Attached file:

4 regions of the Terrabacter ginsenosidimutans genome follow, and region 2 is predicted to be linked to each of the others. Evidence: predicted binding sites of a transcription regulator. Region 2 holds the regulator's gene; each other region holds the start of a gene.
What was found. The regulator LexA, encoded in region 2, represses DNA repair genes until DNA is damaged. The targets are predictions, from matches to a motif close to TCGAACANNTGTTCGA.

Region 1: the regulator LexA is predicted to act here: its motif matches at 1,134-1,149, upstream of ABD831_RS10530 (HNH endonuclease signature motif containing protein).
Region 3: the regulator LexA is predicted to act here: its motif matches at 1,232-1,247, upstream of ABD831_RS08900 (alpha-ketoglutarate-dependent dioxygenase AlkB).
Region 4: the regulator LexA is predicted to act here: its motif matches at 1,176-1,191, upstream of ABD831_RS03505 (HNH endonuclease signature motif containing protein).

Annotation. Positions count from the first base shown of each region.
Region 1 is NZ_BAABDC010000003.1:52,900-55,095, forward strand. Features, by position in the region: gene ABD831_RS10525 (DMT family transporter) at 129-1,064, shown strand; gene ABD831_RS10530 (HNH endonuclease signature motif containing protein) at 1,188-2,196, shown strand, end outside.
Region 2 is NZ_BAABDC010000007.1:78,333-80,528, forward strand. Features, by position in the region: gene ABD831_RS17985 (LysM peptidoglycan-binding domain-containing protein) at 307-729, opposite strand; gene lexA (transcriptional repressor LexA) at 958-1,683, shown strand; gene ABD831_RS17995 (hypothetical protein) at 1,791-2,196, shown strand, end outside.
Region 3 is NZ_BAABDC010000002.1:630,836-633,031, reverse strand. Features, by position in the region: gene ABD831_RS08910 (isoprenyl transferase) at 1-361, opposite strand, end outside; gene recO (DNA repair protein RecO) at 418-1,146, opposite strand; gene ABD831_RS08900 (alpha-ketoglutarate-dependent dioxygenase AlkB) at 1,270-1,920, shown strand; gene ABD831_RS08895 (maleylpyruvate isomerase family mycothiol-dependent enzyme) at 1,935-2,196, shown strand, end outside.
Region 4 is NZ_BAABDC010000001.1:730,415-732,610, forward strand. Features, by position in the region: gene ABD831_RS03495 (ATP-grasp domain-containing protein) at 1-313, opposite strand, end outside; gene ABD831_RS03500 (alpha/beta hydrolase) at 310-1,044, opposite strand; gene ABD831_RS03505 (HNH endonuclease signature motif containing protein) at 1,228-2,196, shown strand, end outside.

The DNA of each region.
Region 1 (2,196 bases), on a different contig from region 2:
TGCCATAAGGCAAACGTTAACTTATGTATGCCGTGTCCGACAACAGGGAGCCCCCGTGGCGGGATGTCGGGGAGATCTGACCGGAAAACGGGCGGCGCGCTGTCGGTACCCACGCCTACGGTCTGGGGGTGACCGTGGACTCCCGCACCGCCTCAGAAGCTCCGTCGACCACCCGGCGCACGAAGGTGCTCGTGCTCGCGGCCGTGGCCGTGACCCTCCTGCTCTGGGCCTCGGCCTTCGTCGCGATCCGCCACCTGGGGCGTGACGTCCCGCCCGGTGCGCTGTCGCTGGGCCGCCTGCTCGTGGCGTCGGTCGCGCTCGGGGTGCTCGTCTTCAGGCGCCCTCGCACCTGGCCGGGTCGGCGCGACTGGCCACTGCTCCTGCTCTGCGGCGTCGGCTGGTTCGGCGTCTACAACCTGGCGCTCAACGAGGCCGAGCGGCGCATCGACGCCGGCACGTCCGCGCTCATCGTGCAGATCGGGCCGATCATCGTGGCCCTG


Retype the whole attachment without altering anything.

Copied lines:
4 regions of the Terrabacter ginsenosidimutans genome follow, and region 2 is predicted to be linked to each of the others. Evidence: predicted binding sites of a transcription regulator. Region 2 holds the regulator's gene; each other region holds the start of a gene.
What was found. The regulator LexA, encoded in region 2, represses DNA repair genes until DNA is damaged. The targets are predictions, from matches to a motif close to TCGAACANNTGTTCGA.

Region 1: the regulator LexA is predicted to act here: its motif matches at 1,134-1,149, upstream of ABD831_RS10530 (HNH endonuclease signature motif containing protein).
Region 3: the regulator LexA is predicted to act here: its motif matches at 1,232-1,247, upstream of ABD831_RS08900 (alpha-ketoglutarate-dependent dioxygenase AlkB).
Region 4: the regulator LexA is predicted to act here: its motif matches at 1,176-1,191, upstream of ABD831_RS03505 (HNH endonuclease signature motif containing protein).

Annotation. Positions count from the first base shown of each region.
Region 1 is NZ_BAABDC010000003.1:52,900-55,095, forward strand. Features, by position in the region: gene ABD831_RS10525 (DMT family transporter) at 129-1,064, shown strand; gene ABD831_RS10530 (HNH endonuclease signature motif containing protein) at 1,188-2,196, shown strand, end outside.
Region 2 is NZ_BAABDC010000007.1:78,333-80,528, forward strand. Features, by position in the region: gene ABD831_RS17985 (LysM peptidoglycan-binding domain-containing protein) at 307-729, opposite strand; gene lexA (transcriptional repressor LexA) at 958-1,683, shown strand; gene ABD831_RS17995 (hypothetical protein) at 1,791-2,196, shown strand, end outside.
Region 3 is NZ_BAABDC010000002.1:630,836-633,031, reverse strand. Features, by position in the region: gene ABD831_RS08910 (isoprenyl transferase) at 1-361, opposite strand, end outside; gene recO (DNA repair protein RecO) at 418-1,146, opposite strand; gene ABD831_RS08900 (alpha-ketoglutarate-dependent dioxygenase AlkB) at 1,270-1,920, shown strand; gene ABD831_RS08895 (maleylpyruvate isomerase family mycothiol-dependent enzyme) at 1,935-2,196, shown strand, end outside.
Region 4 is NZ_BAABDC010000001.1:730,415-732,610, forward strand. Features, by position in the region: gene ABD831_RS03495 (ATP-grasp domain-containing protein) at 1-313, opposite strand, end outside; gene ABD831_RS03500 (alpha/beta hydrolase) at 310-1,044, opposite strand; gene ABD831_RS03505 (HNH endonuclease signature motif containing protein) at 1,228-2,196, shown strand, end outside.

The DNA of each region.
Region 1 (2,196 bases), on a different contig from region 2:
TGCCATAAGGCAAACGTTAACTTATGTATGCCGTGTCCGACAACAGGGAGCCCCCGTGGCGGGATGTCGGGGAGATCTGACCGGAAAACGGGCGGCGCGCTGTCGGTACCCACGCCTACGGTCTGGGGGTGACCGTGGACTCCCGCACCGCCTCAGAAGCTCCGTCGACCACCCGGCGCACGAAGGTGCTCGTGCTCGCGGCCGTGGCCGTGACCCTCCTGCTCTGGGCCTCGGCCTTCGTCGCGATCCGCCACCTGGGGCGTGACGTCCCGCCCGGTGCGCTGTCGCTGGGCCGCCTGCTCGTGGCGTCGGTCGCGCTCGGGGTGCTCGTCTTCAGGCGCCCTCGCACCTGGCCGGGTCGGCGCGACTGGCCACTGCTCCTGCTCTGCGGCGTCGGCTGGTTCGGCGTCTACAACCTGGCGCTCAACGAGGCCGAGCGGCGCATCGACGCCGGCACGTCCGCGCTCATCGTGCAGATCGGGCCGATCATCGTGGCCCTG